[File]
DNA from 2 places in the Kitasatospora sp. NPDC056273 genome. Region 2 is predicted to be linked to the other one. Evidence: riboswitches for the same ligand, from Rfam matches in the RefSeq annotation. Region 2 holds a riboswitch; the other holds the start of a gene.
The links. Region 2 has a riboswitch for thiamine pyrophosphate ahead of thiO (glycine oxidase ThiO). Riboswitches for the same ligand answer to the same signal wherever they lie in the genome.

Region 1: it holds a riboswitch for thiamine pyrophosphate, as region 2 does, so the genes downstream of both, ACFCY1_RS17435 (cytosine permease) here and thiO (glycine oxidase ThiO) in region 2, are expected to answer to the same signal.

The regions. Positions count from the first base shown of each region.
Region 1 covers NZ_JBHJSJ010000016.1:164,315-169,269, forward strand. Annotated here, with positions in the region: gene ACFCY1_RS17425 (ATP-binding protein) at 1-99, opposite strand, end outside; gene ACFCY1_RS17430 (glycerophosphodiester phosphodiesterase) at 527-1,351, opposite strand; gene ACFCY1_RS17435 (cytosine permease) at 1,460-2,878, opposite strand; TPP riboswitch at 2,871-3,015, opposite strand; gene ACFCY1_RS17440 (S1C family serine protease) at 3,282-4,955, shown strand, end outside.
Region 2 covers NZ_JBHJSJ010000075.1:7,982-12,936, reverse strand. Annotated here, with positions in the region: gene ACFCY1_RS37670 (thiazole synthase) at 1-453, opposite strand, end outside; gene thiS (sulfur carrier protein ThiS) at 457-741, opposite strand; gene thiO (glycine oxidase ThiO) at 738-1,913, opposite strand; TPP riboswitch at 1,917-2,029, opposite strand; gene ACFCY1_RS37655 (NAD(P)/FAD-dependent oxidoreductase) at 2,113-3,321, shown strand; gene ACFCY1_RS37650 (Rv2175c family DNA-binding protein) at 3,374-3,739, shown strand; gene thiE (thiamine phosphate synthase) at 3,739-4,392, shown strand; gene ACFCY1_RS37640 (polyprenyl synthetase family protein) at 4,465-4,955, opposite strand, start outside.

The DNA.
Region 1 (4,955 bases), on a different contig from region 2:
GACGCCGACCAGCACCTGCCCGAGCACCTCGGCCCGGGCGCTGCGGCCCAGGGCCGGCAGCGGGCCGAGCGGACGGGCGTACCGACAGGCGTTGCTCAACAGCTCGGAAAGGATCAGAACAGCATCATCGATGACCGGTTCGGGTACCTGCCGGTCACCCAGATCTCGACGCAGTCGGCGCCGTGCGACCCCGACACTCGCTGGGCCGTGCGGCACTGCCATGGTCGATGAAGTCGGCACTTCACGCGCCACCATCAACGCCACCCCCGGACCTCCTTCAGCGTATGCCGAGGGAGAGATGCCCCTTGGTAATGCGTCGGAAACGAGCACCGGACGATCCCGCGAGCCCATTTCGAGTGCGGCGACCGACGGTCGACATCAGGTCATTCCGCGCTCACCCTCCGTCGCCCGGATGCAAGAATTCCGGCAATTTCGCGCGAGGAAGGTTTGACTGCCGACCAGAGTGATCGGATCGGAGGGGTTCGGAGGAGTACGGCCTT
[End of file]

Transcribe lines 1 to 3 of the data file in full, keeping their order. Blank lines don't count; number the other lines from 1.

DNA from 2 places in the Kitasatospora sp. NPDC056273 genome. Region 2 is predicted to be linked to the other one. Evidence: riboswitches for the same ligand, from Rfam matches in the RefSeq annotation. Region 2 holds a riboswitch; the other holds the start of a gene.
The links. Region 2 has a riboswitch for thiamine pyrophosphate ahead of thiO (glycine oxidase ThiO). Riboswitches for the same ligand answer to the same signal wherever they lie in the genome.

Region 1: it holds a riboswitch for thiamine pyrophosphate, as region 2 does, so the genes downstream of both, ACFCY1_RS17435 (cytosine permease) here and thiO (glycine oxidase ThiO) in region 2, are expected to answer to the same signal.